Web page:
How-to Incorporate Inclusive Learning in Video Classes

Education Lecture Capture - Screencast-O-MaticGuest Post: Educators pave the way for the next generation to create a brighter future. The best way to do that is to show them how to work together and support each other. Teachers can instill this value by reading about how to incorporate inclusive learning in video classes.

You can use these tips no matter how old your students are or what you teach. They are easy ways for teachers to know how to be more inclusive in a virtual setting.  It may encourage everyone to open their minds to new experiences.

1. Add More Group Activities

Students bond with each other when they spend every day in the same classroom, but that changes when everyone attends school from home.

Instructors can add more group activities that encourage online discussion and video meetings. You’ll spark conversations and friendships even if your students never see each other in-person.

2. Link to Helpful Websites

Young people with learning disabilities like dyslexia may need assistive technology. You can include helpful links on your class homepage or in your teaching policies.

Link to sites that convert text to speech for people with dyslexia or transcription sites for students with vision difficulties.

As you learn how to make video learning more inclusive, student feedback on links like these will help you decide which you should keep or replace.

3. Refer Students to Mentorships

Students who feel stuck at home may not get the help they need for challenging subjects.

One of the best inclusive distance learning tips is for instructors to take the initiative and refer students to mentorships.

Connect them with older students or community tutors who also work online. They’ll still get the help they need even if they don’t know how to ask for help.

4. Establish a Private Group For Communication

You can also discover how to be more inclusive in a virtual setting by establishing a private social media group. Older students in high school and college should be the only people in these groups unless you teach young kids. Their parents should also get an invite if you teach middle school or elementary students.

Your group will be a safe space for students and parents to post questions about assignments or access your class calendar. Opening the door for communication allows everyone to have a voice and incorporate inclusive learning.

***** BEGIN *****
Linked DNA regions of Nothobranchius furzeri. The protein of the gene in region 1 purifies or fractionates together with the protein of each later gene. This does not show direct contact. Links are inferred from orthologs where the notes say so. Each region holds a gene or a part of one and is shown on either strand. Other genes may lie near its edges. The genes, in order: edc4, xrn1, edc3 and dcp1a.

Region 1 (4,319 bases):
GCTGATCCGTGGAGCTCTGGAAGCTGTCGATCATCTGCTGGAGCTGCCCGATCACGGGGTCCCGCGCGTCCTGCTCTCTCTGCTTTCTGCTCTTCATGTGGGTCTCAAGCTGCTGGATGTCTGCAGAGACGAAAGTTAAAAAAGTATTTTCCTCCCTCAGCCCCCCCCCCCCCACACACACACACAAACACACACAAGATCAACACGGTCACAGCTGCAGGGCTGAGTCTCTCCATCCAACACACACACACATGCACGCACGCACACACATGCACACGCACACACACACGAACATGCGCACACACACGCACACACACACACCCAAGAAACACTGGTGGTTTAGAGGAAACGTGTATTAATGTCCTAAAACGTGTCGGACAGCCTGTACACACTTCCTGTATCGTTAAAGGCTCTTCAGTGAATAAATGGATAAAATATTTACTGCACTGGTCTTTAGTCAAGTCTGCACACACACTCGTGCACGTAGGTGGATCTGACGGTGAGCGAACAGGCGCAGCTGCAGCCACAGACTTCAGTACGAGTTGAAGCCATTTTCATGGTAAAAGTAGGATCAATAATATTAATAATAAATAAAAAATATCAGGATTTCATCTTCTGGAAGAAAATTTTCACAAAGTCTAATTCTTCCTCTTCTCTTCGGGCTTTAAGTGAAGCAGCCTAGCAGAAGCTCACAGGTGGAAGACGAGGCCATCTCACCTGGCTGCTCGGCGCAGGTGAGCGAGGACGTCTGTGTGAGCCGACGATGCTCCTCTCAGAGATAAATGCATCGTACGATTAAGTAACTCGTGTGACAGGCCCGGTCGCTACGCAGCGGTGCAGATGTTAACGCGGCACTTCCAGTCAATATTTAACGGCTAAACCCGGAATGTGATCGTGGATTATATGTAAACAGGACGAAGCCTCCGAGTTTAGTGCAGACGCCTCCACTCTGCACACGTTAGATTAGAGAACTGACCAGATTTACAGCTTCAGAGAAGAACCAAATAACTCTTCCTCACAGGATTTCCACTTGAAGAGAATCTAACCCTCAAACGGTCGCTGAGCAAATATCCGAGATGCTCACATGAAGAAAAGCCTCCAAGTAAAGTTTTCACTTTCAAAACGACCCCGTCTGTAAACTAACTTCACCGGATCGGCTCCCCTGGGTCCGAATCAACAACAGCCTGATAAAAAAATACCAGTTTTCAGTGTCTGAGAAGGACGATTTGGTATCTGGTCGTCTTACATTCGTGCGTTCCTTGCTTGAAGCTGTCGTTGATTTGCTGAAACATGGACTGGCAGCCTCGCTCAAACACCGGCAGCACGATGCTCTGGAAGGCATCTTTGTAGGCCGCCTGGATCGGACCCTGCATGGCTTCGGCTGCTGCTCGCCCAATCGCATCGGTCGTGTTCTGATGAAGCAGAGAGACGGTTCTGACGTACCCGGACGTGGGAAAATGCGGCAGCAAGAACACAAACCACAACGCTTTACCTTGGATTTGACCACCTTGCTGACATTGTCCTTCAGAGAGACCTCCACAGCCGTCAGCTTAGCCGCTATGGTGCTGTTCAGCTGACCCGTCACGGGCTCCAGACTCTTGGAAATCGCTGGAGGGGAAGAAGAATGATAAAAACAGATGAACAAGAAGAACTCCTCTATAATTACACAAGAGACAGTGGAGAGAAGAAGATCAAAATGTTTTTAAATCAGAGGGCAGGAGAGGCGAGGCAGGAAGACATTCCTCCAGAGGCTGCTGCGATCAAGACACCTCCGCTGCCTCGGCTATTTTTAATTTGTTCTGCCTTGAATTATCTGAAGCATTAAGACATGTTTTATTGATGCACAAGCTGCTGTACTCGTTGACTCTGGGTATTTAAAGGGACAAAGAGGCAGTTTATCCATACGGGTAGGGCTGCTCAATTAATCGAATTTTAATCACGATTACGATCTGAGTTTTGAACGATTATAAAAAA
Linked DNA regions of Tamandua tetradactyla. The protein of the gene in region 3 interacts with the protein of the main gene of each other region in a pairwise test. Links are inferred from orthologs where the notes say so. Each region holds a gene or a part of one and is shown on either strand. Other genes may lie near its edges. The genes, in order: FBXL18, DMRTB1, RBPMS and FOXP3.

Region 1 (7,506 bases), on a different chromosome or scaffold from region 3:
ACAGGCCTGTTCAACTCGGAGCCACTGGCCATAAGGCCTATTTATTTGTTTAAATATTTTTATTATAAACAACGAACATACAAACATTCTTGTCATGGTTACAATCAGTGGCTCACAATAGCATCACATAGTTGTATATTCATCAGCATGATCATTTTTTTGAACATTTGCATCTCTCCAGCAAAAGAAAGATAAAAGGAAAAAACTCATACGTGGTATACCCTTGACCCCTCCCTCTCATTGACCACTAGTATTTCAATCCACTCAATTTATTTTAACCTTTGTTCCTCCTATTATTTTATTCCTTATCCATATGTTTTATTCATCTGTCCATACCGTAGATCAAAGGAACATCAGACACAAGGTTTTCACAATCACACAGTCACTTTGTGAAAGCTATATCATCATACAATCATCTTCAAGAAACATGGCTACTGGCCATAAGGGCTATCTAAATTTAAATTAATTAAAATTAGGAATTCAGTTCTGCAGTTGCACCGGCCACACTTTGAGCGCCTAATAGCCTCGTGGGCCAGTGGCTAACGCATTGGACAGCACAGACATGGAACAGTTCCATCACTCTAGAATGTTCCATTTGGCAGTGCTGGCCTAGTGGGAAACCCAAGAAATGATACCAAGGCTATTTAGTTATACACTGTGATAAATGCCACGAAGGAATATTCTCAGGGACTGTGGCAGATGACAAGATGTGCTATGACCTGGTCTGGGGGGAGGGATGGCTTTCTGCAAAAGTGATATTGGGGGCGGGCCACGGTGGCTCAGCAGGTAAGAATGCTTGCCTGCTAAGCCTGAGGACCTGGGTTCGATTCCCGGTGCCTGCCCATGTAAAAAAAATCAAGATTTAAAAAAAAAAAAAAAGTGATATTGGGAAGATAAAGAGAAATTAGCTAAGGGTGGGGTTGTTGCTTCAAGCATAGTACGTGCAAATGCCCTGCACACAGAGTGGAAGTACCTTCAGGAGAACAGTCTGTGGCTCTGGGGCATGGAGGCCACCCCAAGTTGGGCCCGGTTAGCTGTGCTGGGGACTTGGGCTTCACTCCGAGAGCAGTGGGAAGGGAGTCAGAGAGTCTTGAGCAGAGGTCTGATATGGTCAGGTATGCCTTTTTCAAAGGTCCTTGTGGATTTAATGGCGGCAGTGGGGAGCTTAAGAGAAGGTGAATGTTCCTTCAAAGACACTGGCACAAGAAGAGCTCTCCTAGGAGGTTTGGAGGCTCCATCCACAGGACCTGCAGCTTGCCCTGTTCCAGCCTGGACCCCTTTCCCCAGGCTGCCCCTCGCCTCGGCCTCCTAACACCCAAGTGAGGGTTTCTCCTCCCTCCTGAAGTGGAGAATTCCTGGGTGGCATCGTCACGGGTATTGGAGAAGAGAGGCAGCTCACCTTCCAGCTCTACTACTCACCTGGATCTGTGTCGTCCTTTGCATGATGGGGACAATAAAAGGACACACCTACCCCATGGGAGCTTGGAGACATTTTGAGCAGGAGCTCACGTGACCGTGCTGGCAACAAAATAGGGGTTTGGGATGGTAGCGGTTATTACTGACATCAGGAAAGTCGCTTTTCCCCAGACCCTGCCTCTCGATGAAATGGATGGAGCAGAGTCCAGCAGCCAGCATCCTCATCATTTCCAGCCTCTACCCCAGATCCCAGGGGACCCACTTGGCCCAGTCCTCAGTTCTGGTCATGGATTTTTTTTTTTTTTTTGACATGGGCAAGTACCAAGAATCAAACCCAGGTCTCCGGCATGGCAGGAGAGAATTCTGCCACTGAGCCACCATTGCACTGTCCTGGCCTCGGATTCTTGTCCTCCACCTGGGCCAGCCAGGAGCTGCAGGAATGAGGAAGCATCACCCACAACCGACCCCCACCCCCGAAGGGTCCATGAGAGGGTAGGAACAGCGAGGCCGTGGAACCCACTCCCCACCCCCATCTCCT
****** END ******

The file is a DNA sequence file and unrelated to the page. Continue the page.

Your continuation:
It’s important to note that teachers should spend time online safely by respecting their role as educators. Using your social media account appropriately will help it remain a tool for your career. Never friend request an underage student or any current student in your school.

It’s also wise to contact parents before inviting their children onto a social media platform in case they’d prefer for their child to stay offline.

5. Map Learning Paths For Inclusive Learning

Remote Learning From HomeVideo classes allow students to pursue personalized learning paths. Instead of struggling with the same learning methods as everyone else, your virtual students could work with you to create strategies specifically for their needs.

Design paths for different learning styles and difficulties to make online learning more accessible.

6. Create Flexible Policies

Some students may need to work at their own pace. While virtual learning is convenient in some cases, it can lead to a disproportionate impact on students with accessibility needs.

Learning disabilities, frequent doctor appointments, and even unreliable internet service in rural communities could keep them from meeting deadlines. You can figure out how to make video learning more inclusive by creating flexible classroom policies centered around accessibility.

As long as your students communicate about their situations early on through an email or video chat, spend a little extra time making space for what they need to be successful. In addition, make sure the videos themselves follow accessibility requirements such as closed captions, file transcriptions and 508-compliant video players.

7. Seek Equal Representation

Another one of the best inclusive distance learning tips is to seek equal representation. Equity-minded teaching embraces all identities and experiences. Step out of your role as a teacher and analyze classroom content with a new perspective.

Look for potential dog-whistle phrases, identify instances of gender inequality, and find spaces to add voices from people of color.

Whether you add a line of dialogue to a lesson or restructure your class calendar to include inclusive topics, the equal representation will make your classroom a more welcoming environment.

8. Enforce Diversity Ground Rules

Setting up ground rules for your students will enforce your efforts to incorporate inclusive learning. Inform everyone that they must follow rules such as:

  • Listen respectfully without interrupting.
  • Debate ideas and not individuals or identities.
  • Avoid negative or inflammatory language.

When every student works with you to make a more diverse classroom environment, it will become the norm and not a short-term effort.

Incorporate Inclusive Learning in Video Classes

Any instructor can learn how to be more inclusive in a virtual setting. Use tips like these to conduct inclusive and informative lessons.

Show students how to act through ground rules, open doors for communication, and seek learning materials that represent people from all backgrounds. Your students will sense the positive difference and feel more welcomed from the start of the semester.


Ginger Abbot, WriterAbout the Author

Ginger Abbot is a learning and education writer. She serves as editor for Classrooms, where you can read more of her work.